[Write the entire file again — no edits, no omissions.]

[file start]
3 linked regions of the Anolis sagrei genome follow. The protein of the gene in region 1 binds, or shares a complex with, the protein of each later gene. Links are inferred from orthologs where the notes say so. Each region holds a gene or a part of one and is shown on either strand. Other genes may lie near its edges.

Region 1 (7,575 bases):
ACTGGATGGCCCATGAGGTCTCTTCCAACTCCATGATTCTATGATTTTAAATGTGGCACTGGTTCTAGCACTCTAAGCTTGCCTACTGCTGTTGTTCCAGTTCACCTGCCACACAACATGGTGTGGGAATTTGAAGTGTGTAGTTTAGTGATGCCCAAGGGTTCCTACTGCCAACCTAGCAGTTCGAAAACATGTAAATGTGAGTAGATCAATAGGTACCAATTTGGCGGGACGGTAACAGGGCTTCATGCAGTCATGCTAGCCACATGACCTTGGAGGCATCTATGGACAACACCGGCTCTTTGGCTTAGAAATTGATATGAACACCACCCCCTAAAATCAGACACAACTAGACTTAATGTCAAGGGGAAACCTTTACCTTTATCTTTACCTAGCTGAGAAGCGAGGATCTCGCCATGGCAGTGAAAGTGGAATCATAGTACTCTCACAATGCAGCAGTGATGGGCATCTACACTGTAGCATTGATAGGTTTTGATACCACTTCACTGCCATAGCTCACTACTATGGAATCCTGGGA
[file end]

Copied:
3 linked regions of the Anolis sagrei genome follow. The protein of the gene in region 1 binds, or shares a complex with, the protein of each later gene. Links are inferred from orthologs where the notes say so. Each region holds a gene or a part of one and is shown on either strand. Other genes may lie near its edges.

Region 1 (7,575 bases):
ACTGGATGGCCCATGAGGTCTCTTCCAACTCCATGATTCTATGATTTTAAATGTGGCACTGGTTCTAGCACTCTAAGCTTGCCTACTGCTGTTGTTCCAGTTCACCTGCCACACAACATGGTGTGGGAATTTGAAGTGTGTAGTTTAGTGATGCCCAAGGGTTCCTACTGCCAACCTAGCAGTTCGAAAACATGTAAATGTGAGTAGATCAATAGGTACCAATTTGGCGGGACGGTAACAGGGCTTCATGCAGTCATGCTAGCCACATGACCTTGGAGGCATCTATGGACAACACCGGCTCTTTGGCTTAGAAATTGATATGAACACCACCCCCTAAAATCAGACACAACTAGACTTAATGTCAAGGGGAAACCTTTACCTTTATCTTTACCTAGCTGAGAAGCGAGGATCTCGCCATGGCAGTGAAAGTGGAATCATAGTACTCTCACAATGCAGCAGTGATGGGCATCTACACTGTAGCATTGATAGGTTTTGATACCACTTCACTGCCATAGCTCACTACTATGGAATCCTGGGA